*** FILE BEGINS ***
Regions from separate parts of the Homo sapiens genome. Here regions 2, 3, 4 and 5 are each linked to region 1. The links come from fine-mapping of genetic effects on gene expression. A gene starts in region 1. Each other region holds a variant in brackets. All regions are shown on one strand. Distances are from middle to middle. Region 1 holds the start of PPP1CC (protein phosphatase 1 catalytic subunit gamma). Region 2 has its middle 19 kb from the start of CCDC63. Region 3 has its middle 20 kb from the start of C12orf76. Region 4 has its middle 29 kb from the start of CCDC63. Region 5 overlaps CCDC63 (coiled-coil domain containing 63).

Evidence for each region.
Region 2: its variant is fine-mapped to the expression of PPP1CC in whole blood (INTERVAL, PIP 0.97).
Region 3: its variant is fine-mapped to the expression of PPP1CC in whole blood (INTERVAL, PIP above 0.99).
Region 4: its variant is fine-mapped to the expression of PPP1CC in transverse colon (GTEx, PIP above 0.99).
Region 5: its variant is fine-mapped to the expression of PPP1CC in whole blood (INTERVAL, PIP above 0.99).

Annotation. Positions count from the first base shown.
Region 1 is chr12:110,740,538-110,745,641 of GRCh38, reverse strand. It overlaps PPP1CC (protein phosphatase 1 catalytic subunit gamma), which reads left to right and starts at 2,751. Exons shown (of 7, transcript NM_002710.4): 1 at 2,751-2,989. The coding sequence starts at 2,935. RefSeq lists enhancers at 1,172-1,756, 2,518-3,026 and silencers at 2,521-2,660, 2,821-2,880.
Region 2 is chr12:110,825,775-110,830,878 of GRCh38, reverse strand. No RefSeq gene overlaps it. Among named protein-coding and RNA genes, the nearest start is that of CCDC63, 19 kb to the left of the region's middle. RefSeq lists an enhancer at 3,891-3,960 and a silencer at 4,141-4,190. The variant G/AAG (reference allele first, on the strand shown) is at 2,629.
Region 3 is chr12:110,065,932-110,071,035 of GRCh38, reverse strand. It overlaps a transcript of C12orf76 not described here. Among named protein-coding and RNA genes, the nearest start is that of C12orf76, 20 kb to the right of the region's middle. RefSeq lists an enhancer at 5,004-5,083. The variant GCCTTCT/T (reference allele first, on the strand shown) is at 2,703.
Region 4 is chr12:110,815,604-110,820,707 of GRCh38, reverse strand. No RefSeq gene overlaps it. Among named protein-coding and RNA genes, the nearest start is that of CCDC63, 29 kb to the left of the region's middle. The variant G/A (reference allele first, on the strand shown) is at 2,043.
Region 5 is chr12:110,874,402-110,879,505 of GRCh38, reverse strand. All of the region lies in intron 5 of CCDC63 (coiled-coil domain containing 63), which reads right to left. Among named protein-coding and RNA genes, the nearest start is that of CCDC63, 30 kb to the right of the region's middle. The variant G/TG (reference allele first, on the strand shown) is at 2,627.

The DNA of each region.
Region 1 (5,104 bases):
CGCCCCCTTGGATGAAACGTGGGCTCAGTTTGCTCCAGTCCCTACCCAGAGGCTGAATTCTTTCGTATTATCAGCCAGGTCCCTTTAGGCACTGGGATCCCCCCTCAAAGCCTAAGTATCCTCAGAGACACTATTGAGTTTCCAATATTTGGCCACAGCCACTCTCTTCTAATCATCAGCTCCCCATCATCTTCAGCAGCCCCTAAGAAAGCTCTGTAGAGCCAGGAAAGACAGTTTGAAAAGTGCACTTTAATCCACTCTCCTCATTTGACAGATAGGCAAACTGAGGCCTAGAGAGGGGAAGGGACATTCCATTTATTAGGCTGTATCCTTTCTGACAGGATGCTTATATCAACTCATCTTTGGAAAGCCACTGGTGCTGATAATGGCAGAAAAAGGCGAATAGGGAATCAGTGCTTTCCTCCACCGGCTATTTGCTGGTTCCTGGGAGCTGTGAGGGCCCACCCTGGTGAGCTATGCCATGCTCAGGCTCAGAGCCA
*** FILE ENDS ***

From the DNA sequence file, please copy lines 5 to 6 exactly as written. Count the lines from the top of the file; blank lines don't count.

Region 4: its variant is fine-mapped to the expression of PPP1CC in transverse colon (GTEx, PIP above 0.99).
Region 5: its variant is fine-mapped to the expression of PPP1CC in whole blood (INTERVAL, PIP above 0.99).